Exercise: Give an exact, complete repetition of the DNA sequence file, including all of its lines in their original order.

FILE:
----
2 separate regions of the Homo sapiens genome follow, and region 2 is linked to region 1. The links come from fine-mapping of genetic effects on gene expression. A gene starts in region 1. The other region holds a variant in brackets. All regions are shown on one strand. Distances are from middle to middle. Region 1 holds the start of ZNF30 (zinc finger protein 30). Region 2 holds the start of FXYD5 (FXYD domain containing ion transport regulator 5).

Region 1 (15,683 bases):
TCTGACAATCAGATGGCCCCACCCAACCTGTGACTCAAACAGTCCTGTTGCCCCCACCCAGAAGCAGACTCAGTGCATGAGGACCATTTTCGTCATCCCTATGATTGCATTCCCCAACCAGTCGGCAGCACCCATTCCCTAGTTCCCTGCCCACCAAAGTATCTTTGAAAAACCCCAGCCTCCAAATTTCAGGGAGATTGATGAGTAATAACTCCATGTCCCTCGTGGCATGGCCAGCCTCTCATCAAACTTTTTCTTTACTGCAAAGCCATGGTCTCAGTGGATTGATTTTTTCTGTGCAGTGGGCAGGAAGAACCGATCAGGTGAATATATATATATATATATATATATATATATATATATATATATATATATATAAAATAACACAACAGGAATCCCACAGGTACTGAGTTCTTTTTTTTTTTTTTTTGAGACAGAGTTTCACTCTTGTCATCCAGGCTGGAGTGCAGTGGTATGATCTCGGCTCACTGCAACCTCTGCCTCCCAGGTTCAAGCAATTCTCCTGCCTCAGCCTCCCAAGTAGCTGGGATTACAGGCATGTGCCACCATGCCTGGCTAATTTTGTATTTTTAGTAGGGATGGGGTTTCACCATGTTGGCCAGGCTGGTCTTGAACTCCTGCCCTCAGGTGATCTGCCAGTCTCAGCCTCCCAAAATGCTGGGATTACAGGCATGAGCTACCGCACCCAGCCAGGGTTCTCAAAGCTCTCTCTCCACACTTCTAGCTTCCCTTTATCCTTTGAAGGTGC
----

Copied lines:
2 separate regions of the Homo sapiens genome follow, and region 2 is linked to region 1. The links come from fine-mapping of genetic effects on gene expression. A gene starts in region 1. The other region holds a variant in brackets. All regions are shown on one strand. Distances are from middle to middle. Region 1 holds the start of ZNF30 (zinc finger protein 30). Region 2 holds the start of FXYD5 (FXYD domain containing ion transport regulator 5).

Region 1 (15,683 bases):
TCTGACAATCAGATGGCCCCACCCAACCTGTGACTCAAACAGTCCTGTTGCCCCCACCCAGAAGCAGACTCAGTGCATGAGGACCATTTTCGTCATCCCTATGATTGCATTCCCCAACCAGTCGGCAGCACCCATTCCCTAGTTCCCTGCCCACCAAAGTATCTTTGAAAAACCCCAGCCTCCAAATTTCAGGGAGATTGATGAGTAATAACTCCATGTCCCTCGTGGCATGGCCAGCCTCTCATCAAACTTTTTCTTTACTGCAAAGCCATGGTCTCAGTGGATTGATTTTTTCTGTGCAGTGGGCAGGAAGAACCGATCAGGTGAATATATATATATATATATATATATATATATATATATATATATATATATATAAAATAACACAACAGGAATCCCACAGGTACTGAGTTCTTTTTTTTTTTTTTTTGAGACAGAGTTTCACTCTTGTCATCCAGGCTGGAGTGCAGTGGTATGATCTCGGCTCACTGCAACCTCTGCCTCCCAGGTTCAAGCAATTCTCCTGCCTCAGCCTCCCAAGTAGCTGGGATTACAGGCATGTGCCACCATGCCTGGCTAATTTTGTATTTTTAGTAGGGATGGGGTTTCACCATGTTGGCCAGGCTGGTCTTGAACTCCTGCCCTCAGGTGATCTGCCAGTCTCAGCCTCCCAAAATGCTGGGATTACAGGCATGAGCTACCGCACCCAGCCAGGGTTCTCAAAGCTCTCTCTCCACACTTCTAGCTTCCCTTTATCCTTTGAAGGTGC